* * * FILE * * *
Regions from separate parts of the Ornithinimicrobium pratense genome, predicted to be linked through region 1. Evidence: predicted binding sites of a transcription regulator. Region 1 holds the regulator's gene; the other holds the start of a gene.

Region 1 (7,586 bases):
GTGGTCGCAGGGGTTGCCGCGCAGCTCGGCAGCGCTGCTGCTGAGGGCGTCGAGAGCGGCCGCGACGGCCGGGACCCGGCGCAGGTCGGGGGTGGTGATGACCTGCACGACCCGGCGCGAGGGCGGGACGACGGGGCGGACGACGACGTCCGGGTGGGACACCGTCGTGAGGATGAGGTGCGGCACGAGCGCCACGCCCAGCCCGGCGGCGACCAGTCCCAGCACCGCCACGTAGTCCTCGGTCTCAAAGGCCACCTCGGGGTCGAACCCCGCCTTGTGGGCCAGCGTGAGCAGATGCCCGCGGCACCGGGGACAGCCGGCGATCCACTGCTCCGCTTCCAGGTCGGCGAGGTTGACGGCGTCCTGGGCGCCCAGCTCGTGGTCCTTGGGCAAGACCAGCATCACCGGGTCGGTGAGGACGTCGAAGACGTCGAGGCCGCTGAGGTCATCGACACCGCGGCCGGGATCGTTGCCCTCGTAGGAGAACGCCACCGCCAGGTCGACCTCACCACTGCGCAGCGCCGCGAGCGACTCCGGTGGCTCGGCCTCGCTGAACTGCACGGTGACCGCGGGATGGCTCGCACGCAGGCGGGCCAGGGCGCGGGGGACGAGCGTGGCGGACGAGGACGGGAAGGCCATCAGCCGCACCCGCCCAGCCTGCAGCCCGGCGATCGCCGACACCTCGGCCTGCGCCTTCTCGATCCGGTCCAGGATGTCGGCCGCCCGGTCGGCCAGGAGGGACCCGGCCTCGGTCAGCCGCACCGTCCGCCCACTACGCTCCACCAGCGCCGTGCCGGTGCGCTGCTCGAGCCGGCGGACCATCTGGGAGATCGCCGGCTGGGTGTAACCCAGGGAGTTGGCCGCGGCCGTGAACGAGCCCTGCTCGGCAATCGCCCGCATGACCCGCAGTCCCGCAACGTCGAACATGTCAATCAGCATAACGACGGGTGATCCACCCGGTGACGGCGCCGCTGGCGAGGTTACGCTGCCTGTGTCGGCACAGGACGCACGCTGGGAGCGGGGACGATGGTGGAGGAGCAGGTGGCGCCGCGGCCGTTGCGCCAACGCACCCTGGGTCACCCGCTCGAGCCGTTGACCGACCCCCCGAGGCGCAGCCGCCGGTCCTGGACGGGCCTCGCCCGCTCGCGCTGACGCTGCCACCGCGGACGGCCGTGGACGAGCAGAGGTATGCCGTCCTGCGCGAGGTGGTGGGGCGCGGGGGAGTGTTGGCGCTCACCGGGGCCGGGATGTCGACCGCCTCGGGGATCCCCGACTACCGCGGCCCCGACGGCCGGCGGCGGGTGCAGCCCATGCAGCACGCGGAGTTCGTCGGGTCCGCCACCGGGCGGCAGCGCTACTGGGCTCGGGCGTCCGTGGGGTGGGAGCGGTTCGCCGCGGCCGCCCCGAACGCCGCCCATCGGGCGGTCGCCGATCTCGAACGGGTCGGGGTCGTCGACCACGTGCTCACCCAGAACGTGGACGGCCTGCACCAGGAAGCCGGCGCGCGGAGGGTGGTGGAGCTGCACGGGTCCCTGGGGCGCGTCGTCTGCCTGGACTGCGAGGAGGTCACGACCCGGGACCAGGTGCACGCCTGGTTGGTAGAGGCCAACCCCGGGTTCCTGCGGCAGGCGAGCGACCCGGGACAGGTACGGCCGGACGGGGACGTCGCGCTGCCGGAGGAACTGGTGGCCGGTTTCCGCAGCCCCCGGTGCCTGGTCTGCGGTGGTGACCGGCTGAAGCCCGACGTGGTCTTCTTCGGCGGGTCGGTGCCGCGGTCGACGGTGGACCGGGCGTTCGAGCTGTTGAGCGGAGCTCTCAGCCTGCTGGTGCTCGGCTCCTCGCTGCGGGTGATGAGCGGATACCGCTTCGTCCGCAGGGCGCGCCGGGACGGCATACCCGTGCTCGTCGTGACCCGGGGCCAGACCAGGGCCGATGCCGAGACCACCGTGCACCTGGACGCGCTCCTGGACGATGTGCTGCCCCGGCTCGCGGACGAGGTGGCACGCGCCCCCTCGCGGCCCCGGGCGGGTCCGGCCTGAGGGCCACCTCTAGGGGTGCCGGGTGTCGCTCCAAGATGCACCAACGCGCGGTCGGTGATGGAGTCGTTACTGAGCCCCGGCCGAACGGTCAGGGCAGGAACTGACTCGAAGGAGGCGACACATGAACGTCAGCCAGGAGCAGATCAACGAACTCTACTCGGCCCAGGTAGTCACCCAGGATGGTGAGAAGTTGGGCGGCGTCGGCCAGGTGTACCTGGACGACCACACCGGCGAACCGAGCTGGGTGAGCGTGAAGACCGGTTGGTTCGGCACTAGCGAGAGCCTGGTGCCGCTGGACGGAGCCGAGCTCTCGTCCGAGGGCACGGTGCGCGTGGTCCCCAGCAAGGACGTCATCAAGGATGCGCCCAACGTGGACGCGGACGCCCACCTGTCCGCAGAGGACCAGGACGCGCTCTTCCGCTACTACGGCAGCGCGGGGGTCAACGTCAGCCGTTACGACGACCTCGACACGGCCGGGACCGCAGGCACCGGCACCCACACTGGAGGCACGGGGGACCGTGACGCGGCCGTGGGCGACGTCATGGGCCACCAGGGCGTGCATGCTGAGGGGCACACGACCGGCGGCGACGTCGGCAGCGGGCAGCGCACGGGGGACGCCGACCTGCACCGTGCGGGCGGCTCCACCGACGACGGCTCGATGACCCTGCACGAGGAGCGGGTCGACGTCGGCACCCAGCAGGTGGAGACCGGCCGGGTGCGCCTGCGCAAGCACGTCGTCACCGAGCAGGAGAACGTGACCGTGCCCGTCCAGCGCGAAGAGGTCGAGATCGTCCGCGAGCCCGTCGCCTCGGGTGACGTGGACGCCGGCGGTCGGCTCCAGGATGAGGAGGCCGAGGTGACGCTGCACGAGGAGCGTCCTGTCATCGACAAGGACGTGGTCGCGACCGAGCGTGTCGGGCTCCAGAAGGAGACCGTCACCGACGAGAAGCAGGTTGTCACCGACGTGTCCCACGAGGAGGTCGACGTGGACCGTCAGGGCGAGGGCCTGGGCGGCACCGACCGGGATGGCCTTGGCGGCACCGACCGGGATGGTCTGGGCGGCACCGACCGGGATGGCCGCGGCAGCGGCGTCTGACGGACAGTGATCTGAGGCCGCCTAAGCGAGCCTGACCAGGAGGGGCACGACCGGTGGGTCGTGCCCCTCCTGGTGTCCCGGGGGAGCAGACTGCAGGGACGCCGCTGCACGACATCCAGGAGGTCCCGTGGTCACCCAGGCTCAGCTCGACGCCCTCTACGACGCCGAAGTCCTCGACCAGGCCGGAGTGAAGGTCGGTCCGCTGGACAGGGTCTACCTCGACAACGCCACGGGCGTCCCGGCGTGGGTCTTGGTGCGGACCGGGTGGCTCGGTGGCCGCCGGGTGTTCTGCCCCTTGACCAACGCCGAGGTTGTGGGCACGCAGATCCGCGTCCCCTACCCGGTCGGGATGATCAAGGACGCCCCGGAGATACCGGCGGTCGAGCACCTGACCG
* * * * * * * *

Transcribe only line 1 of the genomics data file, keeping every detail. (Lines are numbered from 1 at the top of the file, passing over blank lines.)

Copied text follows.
Regions from separate parts of the Ornithinimicrobium pratense genome, predicted to be linked through region 1. Evidence: predicted binding sites of a transcription regulator. Region 1 holds the regulator's gene; the other holds the start of a gene.